Canon vs Nikon


Generally, Canon have better lenses and Nikon have better bodies. For example, the Nikon Z-mount cameras versus the Canon EOS R and the Nikkor Z-mount lenses versus the wonderful, fast Canon RF-mount lenses.

Nikon are usually more expensive while Canon are usually less so. For example, the Nikkor F-mount 70-200mm/2.8 ($2800) versus the Canon EF-mount 70-200mm/2.8 ($2100).

Nikon are usually playing catchup with regard to lenses (with the exception being their low-end lenses which are better than Canon's low-end offerings). It seems as soon as Nikon create an answer to a Canon lens, Canon come out with a newer version that betters it. For example, the various versions of the 70-200mm lens by both companies and Nikon have yet to come out with something that competes with the Canon RF-Mount 28-70mm/2.0 lens. Like-wise, Canon seem to always be playing catchup with their camera bodies. The sole exception and where Canon have a clear advantage is with their dual-pixel autofocus system.

If just starting out in photography, go with Canon. They have the dual-pixel autofocus and are planning on adding IBIS to their new cameras. They are dedicated to making good, large-aperture lenses for them. It's all about the lenses! If already owning Nikon lenses then sticking with Nikon is a smart idea as the differences are too little to warrant changing over.

This is not important, but most of Canon's products are made in Japan. Nikon cameras and lenses are made in Thailand, China, etc.

No one ever mentions this, but Nikon cameras look much better than Canon ones. Nikon have hired italian designers in the past to help design their cameras and as such they are very aesthetically pleasing even to this day. But, this will not help photographs look better.

When it comes to the pixel race, no manufacturer is really ahead of the other. The same for ISO.

Customer Service

          Canon            Nikon
Revenue   ¥3.557 trillion  ¥887.5 billion
Employees 198,307          24,409

Canon are several times the size of Nikon and as such they have much better customer service. Nikon just do not have the resources that Canon do so all their efforts go into research and development.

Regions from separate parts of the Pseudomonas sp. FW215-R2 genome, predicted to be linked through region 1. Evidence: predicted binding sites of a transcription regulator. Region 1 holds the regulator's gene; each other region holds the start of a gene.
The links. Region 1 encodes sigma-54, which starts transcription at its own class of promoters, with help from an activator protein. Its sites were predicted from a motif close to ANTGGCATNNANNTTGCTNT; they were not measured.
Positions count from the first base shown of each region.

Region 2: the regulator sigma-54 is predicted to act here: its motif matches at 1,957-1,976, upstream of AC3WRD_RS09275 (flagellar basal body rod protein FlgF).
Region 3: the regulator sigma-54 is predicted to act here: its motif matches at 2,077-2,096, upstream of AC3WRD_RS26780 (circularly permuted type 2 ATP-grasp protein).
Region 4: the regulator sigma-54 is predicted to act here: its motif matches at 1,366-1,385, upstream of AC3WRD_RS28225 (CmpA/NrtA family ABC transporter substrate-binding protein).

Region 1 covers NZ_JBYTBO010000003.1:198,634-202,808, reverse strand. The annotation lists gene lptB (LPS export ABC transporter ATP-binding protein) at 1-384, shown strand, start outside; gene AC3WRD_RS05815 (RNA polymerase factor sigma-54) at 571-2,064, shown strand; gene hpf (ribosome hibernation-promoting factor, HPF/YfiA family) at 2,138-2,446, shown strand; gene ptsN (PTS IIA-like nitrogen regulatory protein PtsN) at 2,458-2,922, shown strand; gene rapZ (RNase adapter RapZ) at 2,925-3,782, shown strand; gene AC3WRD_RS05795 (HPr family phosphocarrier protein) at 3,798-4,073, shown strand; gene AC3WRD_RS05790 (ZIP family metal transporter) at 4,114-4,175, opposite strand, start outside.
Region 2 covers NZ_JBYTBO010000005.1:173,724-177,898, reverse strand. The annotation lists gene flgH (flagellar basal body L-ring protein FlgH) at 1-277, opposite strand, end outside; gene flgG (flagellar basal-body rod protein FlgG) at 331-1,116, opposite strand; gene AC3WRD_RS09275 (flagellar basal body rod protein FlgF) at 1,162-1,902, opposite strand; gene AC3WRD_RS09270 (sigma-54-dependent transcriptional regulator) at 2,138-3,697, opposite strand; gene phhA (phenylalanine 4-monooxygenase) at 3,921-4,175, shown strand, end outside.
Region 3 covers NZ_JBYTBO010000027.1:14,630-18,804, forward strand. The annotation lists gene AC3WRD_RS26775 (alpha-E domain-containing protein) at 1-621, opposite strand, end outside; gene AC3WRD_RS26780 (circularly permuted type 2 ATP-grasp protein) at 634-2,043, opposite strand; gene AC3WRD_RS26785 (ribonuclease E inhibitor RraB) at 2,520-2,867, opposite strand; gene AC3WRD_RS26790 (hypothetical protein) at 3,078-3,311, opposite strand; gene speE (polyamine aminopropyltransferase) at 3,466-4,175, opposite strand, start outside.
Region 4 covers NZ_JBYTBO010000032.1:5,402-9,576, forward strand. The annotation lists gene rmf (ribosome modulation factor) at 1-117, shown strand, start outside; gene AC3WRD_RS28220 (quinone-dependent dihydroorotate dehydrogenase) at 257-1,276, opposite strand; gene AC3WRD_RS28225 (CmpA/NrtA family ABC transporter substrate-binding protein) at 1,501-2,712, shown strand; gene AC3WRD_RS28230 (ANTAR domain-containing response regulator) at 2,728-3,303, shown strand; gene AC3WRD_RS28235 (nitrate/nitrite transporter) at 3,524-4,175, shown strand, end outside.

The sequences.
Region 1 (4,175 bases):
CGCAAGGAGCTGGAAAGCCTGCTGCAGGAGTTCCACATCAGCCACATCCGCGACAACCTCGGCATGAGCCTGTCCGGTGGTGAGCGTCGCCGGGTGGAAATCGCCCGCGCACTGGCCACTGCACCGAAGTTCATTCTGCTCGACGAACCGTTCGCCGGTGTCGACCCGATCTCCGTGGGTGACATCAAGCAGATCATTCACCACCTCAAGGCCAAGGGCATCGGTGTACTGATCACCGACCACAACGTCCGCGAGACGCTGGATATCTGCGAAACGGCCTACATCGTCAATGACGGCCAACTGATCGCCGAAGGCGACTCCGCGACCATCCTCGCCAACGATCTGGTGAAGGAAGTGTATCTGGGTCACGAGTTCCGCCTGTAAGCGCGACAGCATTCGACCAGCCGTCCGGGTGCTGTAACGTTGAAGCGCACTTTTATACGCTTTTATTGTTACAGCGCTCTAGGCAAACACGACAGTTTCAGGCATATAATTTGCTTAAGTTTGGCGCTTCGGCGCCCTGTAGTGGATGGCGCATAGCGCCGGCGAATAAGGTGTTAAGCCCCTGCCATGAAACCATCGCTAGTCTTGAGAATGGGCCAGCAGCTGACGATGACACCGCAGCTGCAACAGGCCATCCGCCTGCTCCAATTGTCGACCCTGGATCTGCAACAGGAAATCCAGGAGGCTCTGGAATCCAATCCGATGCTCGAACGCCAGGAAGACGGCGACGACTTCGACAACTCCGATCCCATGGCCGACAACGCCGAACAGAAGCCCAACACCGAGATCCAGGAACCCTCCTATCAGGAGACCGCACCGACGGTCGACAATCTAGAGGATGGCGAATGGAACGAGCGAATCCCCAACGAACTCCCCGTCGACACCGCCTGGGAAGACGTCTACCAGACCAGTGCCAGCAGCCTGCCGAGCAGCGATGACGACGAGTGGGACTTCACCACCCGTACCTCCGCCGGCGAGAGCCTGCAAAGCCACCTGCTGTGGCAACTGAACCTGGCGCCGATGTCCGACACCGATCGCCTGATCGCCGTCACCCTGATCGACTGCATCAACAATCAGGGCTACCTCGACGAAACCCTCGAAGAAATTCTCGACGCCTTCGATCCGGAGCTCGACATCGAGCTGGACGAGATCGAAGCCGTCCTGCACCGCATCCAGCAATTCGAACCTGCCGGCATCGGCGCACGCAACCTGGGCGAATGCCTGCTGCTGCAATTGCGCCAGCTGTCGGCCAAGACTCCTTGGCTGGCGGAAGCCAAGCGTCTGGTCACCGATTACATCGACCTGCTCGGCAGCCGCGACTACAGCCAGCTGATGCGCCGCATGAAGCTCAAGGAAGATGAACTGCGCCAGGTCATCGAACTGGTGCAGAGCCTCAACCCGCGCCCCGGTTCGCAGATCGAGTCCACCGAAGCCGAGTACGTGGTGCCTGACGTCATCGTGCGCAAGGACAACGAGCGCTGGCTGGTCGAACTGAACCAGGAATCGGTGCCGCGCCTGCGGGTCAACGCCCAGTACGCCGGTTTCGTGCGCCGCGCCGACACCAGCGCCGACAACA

With the release of the EOS R5 and EOS R6, Canon have surpassed Nikon in terms of both lenses and bodies. Canon have surpassed Sony, too. Along with the great Canon glass, the R5 and R6 are such good cameras that Nikon are left floundering in this new age of mirrorless design. If buying into a new camera system and money is no object then Canon should be at the top of the list. Canon can thank their huge research and development department for this new found success.

Nikon have finally caught up with the industry in terms of camera bodies with the introduction of the Nikon Z9. They have also nearly caught up in terms of lenses.

Canon do not have anything that competes with the Nikon Z9. The yet-to-be-introduced EOS R1 will compete with it.



A few optical companies (Tokyo Keiki Seisaku-sho's optical division, Iwaki GlassSeisaku-sho, and Fujii Lens Seizo-sho) combined to form Nippon Kogaku (Nikon) in 1917. Nippon Kogaku stands for Japan Optical. Nikon used to produce lenses for Canon cameras and they were primarily an optics company until the release of the Nikon F SLR system in 1959. Nikon still make F-mount lenses to this day but changes are in the works and this may not always be the case. It was a very rugged and advanced system for the time. Nikon relished in their success. They were met with another wave of success when they came out with the Nikon D series cameras in 1999.


In 1937, Canon forerunner Seiki-Kogaku Kenkyusho (PrecisionOptical Laboratory) incorporates into Seiki-Kogaku Kogyo K.K. (PrecisionOptical Industry Co., Ltd.). This is Canon Inc.'s official year of founding and they were dedicate to producing affordable Leica-copied cameras.

Canon used to have a different mount which they promised was future proof. They abandoned that mount in 1987 for an all new electronic one. Professional photographers began moving over to this system in the 1990's until Nikon introduced a practical DSLR in 1999.

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